Balinese Food Market

I joined a tour of the local market.  Usually, I observe but don’t know what I’m looking at. This time I could find out.

“What is that gelatinous, green goop?” I asked.

“An herbal drink meant to make you strong. It’s got great medicinal properties.  Pregnant women drink a cupful every morning during their last trimester to ensure an easy delivery.”

I tasted a bit. It was bland, though the slimy texture was tough to swallow.

“How do they get that food so pink?” 

The guide replied, “The pink is from artificial food coloring and much beloved by the Balinese.  You should avoid all pink foods.”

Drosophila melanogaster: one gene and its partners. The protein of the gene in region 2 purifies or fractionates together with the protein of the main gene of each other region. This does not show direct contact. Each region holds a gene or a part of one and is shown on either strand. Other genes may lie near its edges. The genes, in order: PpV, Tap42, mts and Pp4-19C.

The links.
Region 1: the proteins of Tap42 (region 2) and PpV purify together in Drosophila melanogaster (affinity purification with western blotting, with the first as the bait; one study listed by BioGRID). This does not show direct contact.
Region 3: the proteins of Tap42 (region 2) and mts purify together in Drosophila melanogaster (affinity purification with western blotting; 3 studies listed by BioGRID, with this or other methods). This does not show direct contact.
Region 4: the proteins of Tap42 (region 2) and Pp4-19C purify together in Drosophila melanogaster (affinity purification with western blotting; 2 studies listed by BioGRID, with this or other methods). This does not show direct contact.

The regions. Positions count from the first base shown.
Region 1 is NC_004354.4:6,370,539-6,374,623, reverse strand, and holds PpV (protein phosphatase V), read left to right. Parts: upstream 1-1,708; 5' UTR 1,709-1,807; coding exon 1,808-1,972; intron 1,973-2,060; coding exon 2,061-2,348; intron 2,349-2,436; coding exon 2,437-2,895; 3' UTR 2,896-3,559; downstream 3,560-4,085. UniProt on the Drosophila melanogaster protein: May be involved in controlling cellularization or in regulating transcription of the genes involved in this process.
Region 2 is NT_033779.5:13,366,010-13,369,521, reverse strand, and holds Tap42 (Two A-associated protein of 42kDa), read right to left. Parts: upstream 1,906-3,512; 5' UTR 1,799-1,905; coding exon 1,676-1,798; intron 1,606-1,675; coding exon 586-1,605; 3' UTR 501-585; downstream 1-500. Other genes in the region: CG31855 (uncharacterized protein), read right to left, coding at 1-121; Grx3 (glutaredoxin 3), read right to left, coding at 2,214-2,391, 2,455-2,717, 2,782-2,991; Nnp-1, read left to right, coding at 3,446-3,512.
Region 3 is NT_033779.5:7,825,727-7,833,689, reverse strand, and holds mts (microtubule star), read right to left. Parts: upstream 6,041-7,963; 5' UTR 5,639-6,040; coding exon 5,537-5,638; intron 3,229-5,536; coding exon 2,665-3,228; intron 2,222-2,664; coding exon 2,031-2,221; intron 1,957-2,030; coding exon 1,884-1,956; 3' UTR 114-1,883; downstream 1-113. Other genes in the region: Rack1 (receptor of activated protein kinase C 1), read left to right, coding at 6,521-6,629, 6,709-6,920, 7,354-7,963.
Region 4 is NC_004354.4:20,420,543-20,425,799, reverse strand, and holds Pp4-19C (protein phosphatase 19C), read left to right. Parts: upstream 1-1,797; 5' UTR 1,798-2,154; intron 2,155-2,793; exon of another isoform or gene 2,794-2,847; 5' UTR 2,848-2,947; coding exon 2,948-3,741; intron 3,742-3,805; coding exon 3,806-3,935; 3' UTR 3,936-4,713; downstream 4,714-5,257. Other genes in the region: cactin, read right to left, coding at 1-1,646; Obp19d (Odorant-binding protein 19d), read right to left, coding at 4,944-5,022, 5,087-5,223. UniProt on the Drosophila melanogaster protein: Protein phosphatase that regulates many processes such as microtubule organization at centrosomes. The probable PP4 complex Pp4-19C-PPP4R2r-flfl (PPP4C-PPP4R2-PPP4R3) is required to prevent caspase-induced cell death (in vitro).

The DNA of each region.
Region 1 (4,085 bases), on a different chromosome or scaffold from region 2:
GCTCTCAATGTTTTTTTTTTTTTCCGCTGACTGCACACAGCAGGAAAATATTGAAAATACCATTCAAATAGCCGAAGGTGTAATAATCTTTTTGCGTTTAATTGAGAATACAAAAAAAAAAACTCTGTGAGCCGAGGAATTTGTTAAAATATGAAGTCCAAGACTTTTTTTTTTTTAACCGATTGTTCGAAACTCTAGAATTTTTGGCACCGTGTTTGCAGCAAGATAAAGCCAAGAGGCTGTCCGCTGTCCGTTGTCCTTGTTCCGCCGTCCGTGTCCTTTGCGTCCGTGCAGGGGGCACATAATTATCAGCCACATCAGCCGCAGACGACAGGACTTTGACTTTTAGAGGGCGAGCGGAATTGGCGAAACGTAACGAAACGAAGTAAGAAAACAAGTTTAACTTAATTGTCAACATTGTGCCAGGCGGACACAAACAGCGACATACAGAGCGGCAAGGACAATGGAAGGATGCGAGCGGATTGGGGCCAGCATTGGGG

We tasted half a dozen Balinese fast foods – sticky rice with cane sugar scooped into a banana leaf cone and eaten as a sweet snack on the run.  Sweet corn mixed with coconut, vanilla and cane sugar – a crunchy sweet snack.  There were a dozen of us or so on the tour and whenever we’d see something interesting, one of us would buy a bag for a thousand rupiahs – about 11 cents – and share it around.  Just enough for a good taste of each. 

We stopped at a spice seller’s booth and bought fresh nutmeg, cinnamon, vanilla and long pepper.  At the vegetable stands, there were tiny eggplant the size and shape of a tangerine, snake squash that looked very snake-like, various tubers that are used like potatoes, mango steam, white mangos, rambutans, snake fruit, and dozens more exotic fruits. We also saw imported from Washington state – those are used only for ceremonial occasions.